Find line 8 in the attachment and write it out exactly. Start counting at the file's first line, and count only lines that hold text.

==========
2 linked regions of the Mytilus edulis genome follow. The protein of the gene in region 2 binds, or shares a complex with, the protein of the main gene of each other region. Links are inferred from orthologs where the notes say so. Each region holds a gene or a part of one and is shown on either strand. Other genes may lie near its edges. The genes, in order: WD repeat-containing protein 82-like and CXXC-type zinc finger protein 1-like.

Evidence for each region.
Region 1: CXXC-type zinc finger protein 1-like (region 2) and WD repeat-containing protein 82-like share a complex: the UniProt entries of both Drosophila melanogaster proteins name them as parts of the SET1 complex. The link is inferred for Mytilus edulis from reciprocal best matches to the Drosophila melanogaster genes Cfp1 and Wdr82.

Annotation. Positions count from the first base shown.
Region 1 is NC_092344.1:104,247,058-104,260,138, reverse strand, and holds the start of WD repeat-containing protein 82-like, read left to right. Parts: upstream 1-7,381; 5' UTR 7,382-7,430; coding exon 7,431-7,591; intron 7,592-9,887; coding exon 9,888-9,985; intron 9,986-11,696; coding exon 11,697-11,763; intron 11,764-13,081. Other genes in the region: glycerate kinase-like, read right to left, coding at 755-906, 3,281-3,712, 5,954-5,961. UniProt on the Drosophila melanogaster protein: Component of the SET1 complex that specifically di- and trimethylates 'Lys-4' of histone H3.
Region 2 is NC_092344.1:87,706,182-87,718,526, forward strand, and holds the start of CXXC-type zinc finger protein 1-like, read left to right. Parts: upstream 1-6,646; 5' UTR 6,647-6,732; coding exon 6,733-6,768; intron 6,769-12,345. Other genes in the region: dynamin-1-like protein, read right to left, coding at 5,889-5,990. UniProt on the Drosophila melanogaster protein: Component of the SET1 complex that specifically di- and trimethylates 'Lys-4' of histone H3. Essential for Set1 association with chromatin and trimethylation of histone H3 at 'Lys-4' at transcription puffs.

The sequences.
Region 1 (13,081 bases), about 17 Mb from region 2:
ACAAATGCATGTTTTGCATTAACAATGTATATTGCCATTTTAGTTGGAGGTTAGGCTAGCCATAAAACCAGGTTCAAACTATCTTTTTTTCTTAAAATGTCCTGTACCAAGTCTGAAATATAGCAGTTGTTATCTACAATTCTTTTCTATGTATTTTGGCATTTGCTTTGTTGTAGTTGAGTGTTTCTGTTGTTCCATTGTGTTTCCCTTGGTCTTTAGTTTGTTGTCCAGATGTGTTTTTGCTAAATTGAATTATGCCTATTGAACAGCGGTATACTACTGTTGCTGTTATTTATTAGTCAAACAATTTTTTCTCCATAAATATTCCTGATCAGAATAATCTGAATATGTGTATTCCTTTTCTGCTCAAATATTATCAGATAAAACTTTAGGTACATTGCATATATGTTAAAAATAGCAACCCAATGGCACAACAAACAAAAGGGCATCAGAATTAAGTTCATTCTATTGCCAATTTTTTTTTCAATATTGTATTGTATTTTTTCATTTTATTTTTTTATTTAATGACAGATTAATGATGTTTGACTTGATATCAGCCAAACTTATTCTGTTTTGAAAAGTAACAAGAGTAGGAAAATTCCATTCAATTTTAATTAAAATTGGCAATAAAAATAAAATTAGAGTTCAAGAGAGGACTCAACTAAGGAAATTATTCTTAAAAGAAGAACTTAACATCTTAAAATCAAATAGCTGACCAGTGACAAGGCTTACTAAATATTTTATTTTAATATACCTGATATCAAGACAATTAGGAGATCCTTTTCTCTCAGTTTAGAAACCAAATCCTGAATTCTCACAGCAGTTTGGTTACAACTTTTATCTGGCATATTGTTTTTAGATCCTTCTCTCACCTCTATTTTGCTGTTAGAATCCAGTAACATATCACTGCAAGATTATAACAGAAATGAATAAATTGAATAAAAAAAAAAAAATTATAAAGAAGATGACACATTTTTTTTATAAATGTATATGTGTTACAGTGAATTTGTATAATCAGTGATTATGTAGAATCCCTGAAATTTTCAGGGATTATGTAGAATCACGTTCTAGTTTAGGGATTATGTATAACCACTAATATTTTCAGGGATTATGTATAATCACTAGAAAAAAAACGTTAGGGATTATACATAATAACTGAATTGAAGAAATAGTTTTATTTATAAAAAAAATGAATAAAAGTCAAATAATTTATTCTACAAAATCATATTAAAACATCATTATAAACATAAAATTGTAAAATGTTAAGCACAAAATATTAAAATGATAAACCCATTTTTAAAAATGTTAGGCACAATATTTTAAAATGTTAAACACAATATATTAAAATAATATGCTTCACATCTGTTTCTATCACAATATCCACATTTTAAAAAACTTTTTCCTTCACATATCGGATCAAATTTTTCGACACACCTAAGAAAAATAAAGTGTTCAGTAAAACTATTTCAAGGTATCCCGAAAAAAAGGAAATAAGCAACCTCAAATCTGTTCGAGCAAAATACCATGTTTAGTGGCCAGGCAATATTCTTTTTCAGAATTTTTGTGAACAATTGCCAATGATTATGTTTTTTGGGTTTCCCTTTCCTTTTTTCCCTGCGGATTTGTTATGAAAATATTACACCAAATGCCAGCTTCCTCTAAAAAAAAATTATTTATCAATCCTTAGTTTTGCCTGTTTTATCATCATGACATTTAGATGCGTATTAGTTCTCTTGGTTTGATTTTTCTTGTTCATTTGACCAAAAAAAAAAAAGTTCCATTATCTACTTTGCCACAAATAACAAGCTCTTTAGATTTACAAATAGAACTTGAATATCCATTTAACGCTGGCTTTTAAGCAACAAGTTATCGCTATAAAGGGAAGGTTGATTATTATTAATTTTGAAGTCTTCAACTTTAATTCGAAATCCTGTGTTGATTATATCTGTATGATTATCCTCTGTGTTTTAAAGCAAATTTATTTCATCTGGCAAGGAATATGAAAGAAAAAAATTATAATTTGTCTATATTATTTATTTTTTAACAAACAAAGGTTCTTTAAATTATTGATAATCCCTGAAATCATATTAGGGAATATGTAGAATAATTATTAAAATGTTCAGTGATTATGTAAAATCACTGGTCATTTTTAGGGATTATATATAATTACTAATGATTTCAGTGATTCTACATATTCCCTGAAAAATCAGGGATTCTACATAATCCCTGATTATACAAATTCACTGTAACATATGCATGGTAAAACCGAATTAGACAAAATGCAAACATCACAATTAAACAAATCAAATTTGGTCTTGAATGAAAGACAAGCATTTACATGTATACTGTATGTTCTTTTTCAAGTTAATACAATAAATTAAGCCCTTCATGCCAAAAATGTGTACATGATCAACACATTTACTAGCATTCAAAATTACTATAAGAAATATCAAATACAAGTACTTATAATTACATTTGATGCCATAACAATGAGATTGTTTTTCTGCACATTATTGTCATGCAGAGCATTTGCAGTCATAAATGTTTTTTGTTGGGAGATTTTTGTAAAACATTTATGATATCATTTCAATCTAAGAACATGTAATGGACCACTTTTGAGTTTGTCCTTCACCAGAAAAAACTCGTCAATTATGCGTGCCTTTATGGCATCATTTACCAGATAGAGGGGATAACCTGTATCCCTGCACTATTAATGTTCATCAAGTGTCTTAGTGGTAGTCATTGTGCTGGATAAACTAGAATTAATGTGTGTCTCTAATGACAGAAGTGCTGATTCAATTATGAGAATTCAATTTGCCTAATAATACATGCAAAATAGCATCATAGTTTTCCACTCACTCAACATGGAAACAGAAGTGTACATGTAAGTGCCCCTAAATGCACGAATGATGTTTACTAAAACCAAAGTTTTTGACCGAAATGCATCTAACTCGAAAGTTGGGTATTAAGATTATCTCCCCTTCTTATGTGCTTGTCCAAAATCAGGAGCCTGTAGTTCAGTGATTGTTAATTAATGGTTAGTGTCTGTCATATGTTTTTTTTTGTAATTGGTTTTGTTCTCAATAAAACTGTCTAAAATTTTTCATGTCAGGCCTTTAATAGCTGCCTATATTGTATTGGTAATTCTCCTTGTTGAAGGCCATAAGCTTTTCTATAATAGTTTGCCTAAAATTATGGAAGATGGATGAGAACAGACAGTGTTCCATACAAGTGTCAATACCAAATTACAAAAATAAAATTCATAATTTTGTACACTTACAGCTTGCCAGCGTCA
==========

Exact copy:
Region 1 (13,081 bases), about 17 Mb from region 2: